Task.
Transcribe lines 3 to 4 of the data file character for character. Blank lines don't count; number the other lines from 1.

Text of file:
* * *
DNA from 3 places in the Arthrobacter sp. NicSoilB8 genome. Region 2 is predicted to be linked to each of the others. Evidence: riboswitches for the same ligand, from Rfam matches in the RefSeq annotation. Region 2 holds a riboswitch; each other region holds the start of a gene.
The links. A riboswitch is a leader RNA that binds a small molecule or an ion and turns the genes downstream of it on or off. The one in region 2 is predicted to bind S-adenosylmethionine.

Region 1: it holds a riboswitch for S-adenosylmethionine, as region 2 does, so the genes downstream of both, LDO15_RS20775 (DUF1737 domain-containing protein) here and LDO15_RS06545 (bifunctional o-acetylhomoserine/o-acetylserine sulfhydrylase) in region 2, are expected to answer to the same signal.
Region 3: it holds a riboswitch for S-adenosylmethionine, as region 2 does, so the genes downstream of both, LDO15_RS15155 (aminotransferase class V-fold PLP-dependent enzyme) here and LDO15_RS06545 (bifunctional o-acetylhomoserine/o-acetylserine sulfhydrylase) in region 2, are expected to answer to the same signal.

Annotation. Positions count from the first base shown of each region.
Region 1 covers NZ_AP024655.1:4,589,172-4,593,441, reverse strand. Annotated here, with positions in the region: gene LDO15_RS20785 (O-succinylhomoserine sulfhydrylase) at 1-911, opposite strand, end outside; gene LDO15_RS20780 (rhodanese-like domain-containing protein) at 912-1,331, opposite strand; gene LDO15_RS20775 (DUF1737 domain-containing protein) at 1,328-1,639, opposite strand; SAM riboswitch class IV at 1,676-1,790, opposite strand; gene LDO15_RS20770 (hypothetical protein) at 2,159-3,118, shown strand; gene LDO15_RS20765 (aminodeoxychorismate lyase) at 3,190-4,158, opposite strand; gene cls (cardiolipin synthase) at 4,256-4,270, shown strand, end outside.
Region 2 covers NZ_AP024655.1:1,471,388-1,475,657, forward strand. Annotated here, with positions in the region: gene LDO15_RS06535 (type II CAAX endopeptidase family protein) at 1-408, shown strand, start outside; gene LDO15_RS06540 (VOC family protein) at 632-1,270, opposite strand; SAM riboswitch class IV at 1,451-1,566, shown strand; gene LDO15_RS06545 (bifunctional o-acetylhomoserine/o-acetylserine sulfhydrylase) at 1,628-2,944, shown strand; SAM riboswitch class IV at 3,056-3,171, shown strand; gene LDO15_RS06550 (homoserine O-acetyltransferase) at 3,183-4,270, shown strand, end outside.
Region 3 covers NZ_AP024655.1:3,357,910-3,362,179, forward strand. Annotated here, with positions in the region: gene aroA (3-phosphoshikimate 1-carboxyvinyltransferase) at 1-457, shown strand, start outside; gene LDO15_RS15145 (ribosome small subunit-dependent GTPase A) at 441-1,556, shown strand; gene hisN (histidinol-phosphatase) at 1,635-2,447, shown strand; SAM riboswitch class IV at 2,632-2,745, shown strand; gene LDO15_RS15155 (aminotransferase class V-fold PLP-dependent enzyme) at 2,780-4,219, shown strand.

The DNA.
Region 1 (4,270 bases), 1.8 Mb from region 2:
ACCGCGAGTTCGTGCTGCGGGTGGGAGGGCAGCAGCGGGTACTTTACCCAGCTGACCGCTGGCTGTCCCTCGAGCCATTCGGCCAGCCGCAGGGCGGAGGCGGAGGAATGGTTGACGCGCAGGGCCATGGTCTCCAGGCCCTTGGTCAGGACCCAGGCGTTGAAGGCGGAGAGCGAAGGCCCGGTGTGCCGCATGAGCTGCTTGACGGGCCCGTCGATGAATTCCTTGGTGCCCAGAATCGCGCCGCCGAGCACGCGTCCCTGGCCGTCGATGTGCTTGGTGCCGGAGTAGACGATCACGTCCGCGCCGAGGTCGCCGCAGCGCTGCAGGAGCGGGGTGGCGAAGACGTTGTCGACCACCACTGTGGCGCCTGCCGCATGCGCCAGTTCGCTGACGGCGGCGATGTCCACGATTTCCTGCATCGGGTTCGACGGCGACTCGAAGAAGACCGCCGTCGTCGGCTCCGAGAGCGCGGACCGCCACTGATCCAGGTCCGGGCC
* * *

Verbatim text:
Region 1: it holds a riboswitch for S-adenosylmethionine, as region 2 does, so the genes downstream of both, LDO15_RS20775 (DUF1737 domain-containing protein) here and LDO15_RS06545 (bifunctional o-acetylhomoserine/o-acetylserine sulfhydrylase) in region 2, are expected to answer to the same signal.
Region 3: it holds a riboswitch for S-adenosylmethionine, as region 2 does, so the genes downstream of both, LDO15_RS15155 (aminotransferase class V-fold PLP-dependent enzyme) here and LDO15_RS06545 (bifunctional o-acetylhomoserine/o-acetylserine sulfhydrylase) in region 2, are expected to answer to the same signal.